ICDs, or implantable cardioverter defibrillators, are battery-powered devices implanted beneath the skin and can detect irregular heart rhythms and restore a normal heartbeat by giving an electric shock.
Study author Brett D. Atwater, M.D., director of electrophysiology and electrophysiology research at Inova Heart and Vascular Institute in Fairfax, Virginia, said, "Cardiac rehabilitation programs offer patients a safe environment to increase physical activity after implantable cardioverter defibrillators (ICD) implantation. Evidence has also shown cardiac rehab lessens the risk of additional hospitalization and death, but cardiac rehabilitation programs are underutilized, especially among women, the elderly, people from diverse racial and ethnic groups and those living in rural areas." This study aimed to see if physical activity outside of a conventional cardiac rehabilitation program could provide similar results.
The Centers for Medicare and Medicaid Services (CMS) Virtual Research Data Center was used to examine health and physical activity data for over 42,000 Medicare beneficiaries who had ICDs implanted between January 1, 2014, and December 31, 2016. The patients were on average 75 years old, with 72% being male and 90% white. Sensors in the ICDs detected physical activity by measuring the participant's movements and heart rate.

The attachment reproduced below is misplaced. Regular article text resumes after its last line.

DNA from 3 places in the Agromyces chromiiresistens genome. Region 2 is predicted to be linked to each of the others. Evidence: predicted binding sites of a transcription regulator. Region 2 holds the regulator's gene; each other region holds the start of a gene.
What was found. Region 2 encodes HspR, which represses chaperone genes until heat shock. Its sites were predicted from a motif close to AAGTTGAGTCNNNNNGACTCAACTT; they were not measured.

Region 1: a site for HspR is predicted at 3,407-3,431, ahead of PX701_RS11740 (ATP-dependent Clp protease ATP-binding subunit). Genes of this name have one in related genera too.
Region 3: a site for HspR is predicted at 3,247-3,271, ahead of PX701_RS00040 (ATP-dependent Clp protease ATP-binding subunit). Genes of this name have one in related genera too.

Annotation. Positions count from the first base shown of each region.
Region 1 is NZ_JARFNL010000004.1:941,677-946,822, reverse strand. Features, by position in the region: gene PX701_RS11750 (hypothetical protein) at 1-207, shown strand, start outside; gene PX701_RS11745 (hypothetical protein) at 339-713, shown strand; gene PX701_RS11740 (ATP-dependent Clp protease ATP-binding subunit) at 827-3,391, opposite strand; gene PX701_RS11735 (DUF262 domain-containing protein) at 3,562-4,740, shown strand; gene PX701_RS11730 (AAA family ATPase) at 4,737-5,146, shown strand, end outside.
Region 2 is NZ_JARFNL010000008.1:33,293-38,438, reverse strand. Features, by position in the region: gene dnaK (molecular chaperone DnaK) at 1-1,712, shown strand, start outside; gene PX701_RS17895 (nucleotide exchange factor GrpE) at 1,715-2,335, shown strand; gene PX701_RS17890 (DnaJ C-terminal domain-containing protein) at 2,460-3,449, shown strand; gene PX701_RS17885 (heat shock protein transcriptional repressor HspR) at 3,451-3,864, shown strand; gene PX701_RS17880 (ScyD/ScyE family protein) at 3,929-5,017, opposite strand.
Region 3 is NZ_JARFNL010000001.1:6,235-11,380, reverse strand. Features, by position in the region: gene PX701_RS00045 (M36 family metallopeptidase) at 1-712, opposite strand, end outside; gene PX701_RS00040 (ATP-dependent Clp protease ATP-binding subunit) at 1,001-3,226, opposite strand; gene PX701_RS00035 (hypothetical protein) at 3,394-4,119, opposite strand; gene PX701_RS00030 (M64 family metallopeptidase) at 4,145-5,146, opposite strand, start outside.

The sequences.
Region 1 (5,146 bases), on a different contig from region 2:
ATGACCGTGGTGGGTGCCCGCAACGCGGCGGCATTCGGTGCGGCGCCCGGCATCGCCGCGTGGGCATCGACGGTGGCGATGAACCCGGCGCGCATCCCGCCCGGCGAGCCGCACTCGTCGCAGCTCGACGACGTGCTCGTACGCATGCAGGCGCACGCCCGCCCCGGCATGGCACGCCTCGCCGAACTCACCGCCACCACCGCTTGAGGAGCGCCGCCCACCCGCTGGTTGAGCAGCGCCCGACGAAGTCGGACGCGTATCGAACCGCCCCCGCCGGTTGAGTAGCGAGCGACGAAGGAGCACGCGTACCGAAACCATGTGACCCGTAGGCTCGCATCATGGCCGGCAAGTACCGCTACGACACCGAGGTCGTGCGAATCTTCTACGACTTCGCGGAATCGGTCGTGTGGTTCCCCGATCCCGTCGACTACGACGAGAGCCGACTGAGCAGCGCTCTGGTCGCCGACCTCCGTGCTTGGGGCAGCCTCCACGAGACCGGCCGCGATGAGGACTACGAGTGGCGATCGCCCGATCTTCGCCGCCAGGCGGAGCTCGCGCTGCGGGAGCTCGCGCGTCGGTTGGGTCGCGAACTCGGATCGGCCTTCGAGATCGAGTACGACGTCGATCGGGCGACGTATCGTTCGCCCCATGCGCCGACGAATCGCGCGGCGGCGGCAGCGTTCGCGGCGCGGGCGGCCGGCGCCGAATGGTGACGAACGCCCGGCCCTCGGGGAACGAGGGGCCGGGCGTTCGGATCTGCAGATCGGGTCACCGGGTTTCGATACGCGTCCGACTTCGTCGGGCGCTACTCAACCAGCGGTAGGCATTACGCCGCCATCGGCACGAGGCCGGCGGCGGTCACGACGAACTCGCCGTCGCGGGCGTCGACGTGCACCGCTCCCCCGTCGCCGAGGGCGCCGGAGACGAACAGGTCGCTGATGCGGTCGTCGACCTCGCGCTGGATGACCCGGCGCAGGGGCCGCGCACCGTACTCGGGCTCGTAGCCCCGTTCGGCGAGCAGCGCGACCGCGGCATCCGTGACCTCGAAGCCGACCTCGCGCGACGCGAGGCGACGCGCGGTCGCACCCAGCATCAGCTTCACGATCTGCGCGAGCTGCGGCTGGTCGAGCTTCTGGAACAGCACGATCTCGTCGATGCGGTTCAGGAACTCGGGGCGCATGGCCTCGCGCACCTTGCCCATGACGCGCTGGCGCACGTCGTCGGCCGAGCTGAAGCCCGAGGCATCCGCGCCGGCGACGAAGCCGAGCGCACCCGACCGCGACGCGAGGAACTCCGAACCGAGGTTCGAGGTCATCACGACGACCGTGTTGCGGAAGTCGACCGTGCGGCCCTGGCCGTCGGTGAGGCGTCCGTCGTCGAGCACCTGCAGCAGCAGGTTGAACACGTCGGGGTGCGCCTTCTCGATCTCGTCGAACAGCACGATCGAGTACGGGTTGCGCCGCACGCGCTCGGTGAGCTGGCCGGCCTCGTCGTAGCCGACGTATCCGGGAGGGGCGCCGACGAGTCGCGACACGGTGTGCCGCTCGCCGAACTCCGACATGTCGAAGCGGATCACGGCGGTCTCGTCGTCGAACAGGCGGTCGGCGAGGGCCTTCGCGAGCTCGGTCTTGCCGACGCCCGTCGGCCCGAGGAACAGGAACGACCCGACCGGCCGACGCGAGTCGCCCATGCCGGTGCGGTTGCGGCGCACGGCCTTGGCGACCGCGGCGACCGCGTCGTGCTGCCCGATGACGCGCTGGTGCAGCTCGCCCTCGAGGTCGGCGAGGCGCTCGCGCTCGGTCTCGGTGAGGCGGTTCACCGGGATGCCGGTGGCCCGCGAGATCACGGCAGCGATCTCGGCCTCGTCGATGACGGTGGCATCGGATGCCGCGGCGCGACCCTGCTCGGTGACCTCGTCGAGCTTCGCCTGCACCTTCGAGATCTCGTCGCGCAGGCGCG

During the study period, only 3% of patients who received ICDs engaged in a cardiac rehabilitation program. Those who received cardiac rehabilitation increased their physical activity by roughly 10 minutes per day during their sessions, compared to a one-minute decline in those who did not receive cardiac rehabilitation. When compared to individuals who did not participate in cardiac rehabilitation, those who did were 24 percent less likely to die in the one to three years following ICD implantation. In this study, every 10 minutes of increased daily physical activity was linked to a 1.1 percent lower risk of mortality from any cause among all participants.
The study results support the idea that the benefits of increased physical activity achieved in cardiac rehabilitation programs can be replicated at home, thus allowing patients with ICDs to improve their outcomes.